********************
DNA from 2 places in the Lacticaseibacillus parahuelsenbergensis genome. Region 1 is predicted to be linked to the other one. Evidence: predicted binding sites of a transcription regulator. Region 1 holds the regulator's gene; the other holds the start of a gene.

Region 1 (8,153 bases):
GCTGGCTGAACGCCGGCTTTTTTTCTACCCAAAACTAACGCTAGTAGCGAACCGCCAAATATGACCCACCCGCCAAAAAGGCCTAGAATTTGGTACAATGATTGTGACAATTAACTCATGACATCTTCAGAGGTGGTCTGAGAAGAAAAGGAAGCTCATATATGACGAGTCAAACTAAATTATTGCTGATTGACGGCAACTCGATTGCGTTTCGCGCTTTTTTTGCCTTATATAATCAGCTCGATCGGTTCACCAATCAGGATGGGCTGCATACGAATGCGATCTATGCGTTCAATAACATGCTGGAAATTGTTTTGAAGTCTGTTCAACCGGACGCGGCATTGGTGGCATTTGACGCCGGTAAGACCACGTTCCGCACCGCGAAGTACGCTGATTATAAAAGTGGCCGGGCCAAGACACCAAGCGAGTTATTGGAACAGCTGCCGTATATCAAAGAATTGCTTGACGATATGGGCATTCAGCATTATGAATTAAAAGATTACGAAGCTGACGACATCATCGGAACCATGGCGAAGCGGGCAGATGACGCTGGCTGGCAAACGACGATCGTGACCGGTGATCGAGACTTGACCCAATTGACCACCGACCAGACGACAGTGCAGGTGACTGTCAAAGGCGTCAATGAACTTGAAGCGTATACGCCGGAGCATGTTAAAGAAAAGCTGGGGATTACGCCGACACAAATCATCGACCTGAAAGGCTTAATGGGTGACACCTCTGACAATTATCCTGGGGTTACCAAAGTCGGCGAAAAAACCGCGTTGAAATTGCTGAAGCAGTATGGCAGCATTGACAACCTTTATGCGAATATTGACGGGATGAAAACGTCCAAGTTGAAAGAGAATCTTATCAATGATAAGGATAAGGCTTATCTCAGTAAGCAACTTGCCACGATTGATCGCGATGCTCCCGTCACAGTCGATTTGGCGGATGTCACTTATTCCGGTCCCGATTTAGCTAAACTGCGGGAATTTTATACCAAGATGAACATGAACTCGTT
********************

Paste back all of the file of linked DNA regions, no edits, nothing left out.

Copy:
DNA from 2 places in the Lacticaseibacillus parahuelsenbergensis genome. Region 1 is predicted to be linked to the other one. Evidence: predicted binding sites of a transcription regulator. Region 1 holds the regulator's gene; the other holds the start of a gene.

Region 1 (8,153 bases):
GCTGGCTGAACGCCGGCTTTTTTTCTACCCAAAACTAACGCTAGTAGCGAACCGCCAAATATGACCCACCCGCCAAAAAGGCCTAGAATTTGGTACAATGATTGTGACAATTAACTCATGACATCTTCAGAGGTGGTCTGAGAAGAAAAGGAAGCTCATATATGACGAGTCAAACTAAATTATTGCTGATTGACGGCAACTCGATTGCGTTTCGCGCTTTTTTTGCCTTATATAATCAGCTCGATCGGTTCACCAATCAGGATGGGCTGCATACGAATGCGATCTATGCGTTCAATAACATGCTGGAAATTGTTTTGAAGTCTGTTCAACCGGACGCGGCATTGGTGGCATTTGACGCCGGTAAGACCACGTTCCGCACCGCGAAGTACGCTGATTATAAAAGTGGCCGGGCCAAGACACCAAGCGAGTTATTGGAACAGCTGCCGTATATCAAAGAATTGCTTGACGATATGGGCATTCAGCATTATGAATTAAAAGATTACGAAGCTGACGACATCATCGGAACCATGGCGAAGCGGGCAGATGACGCTGGCTGGCAAACGACGATCGTGACCGGTGATCGAGACTTGACCCAATTGACCACCGACCAGACGACAGTGCAGGTGACTGTCAAAGGCGTCAATGAACTTGAAGCGTATACGCCGGAGCATGTTAAAGAAAAGCTGGGGATTACGCCGACACAAATCATCGACCTGAAAGGCTTAATGGGTGACACCTCTGACAATTATCCTGGGGTTACCAAAGTCGGCGAAAAAACCGCGTTGAAATTGCTGAAGCAGTATGGCAGCATTGACAACCTTTATGCGAATATTGACGGGATGAAAACGTCCAAGTTGAAAGAGAATCTTATCAATGATAAGGATAAGGCTTATCTCAGTAAGCAACTTGCCACGATTGATCGCGATGCTCCCGTCACAGTCGATTTGGCGGATGTCACTTATTCCGGTCCCGATTTAGCTAAACTGCGGGAATTTTATACCAAGATGAACATGAACTCGTT